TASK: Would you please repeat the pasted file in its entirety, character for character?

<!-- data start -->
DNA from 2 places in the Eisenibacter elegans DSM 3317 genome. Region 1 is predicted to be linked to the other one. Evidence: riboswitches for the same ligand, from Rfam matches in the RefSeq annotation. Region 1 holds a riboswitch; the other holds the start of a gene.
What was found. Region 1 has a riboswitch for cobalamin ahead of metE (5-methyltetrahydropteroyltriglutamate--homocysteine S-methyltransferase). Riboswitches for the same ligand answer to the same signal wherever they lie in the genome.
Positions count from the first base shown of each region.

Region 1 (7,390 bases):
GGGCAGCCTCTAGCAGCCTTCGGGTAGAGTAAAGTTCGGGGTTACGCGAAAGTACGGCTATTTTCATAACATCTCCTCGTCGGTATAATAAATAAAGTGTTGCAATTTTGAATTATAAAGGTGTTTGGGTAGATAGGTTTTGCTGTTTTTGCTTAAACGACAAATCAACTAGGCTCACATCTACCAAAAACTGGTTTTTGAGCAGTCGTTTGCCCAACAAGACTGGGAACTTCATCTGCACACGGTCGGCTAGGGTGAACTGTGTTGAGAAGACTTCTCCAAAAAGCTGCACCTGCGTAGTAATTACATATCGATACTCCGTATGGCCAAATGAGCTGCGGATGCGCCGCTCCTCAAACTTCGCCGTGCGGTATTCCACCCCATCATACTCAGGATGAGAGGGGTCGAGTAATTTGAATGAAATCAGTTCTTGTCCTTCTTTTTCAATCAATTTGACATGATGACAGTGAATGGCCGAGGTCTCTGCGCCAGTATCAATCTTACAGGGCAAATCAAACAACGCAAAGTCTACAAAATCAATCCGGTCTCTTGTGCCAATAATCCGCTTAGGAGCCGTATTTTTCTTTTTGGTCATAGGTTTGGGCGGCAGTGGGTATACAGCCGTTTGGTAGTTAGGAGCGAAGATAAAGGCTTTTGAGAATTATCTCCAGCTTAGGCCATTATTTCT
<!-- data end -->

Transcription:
DNA from 2 places in the Eisenibacter elegans DSM 3317 genome. Region 1 is predicted to be linked to the other one. Evidence: riboswitches for the same ligand, from Rfam matches in the RefSeq annotation. Region 1 holds a riboswitch; the other holds the start of a gene.
What was found. Region 1 has a riboswitch for cobalamin ahead of metE (5-methyltetrahydropteroyltriglutamate--homocysteine S-methyltransferase). Riboswitches for the same ligand answer to the same signal wherever they lie in the genome.
Positions count from the first base shown of each region.

Region 1 (7,390 bases):
GGGCAGCCTCTAGCAGCCTTCGGGTAGAGTAAAGTTCGGGGTTACGCGAAAGTACGGCTATTTTCATAACATCTCCTCGTCGGTATAATAAATAAAGTGTTGCAATTTTGAATTATAAAGGTGTTTGGGTAGATAGGTTTTGCTGTTTTTGCTTAAACGACAAATCAACTAGGCTCACATCTACCAAAAACTGGTTTTTGAGCAGTCGTTTGCCCAACAAGACTGGGAACTTCATCTGCACACGGTCGGCTAGGGTGAACTGTGTTGAGAAGACTTCTCCAAAAAGCTGCACCTGCGTAGTAATTACATATCGATACTCCGTATGGCCAAATGAGCTGCGGATGCGCCGCTCCTCAAACTTCGCCGTGCGGTATTCCACCCCATCATACTCAGGATGAGAGGGGTCGAGTAATTTGAATGAAATCAGTTCTTGTCCTTCTTTTTCAATCAATTTGACATGATGACAGTGAATGGCCGAGGTCTCTGCGCCAGTATCAATCTTACAGGGCAAATCAAACAACGCAAAGTCTACAAAATCAATCCGGTCTCTTGTGCCAATAATCCGCTTAGGAGCCGTATTTTTCTTTTTGGTCATAGGTTTGGGCGGCAGTGGGTATACAGCCGTTTGGTAGTTAGGAGCGAAGATAAAGGCTTTTGAGAATTATCTCCAGCTTAGGCCATTATTTCT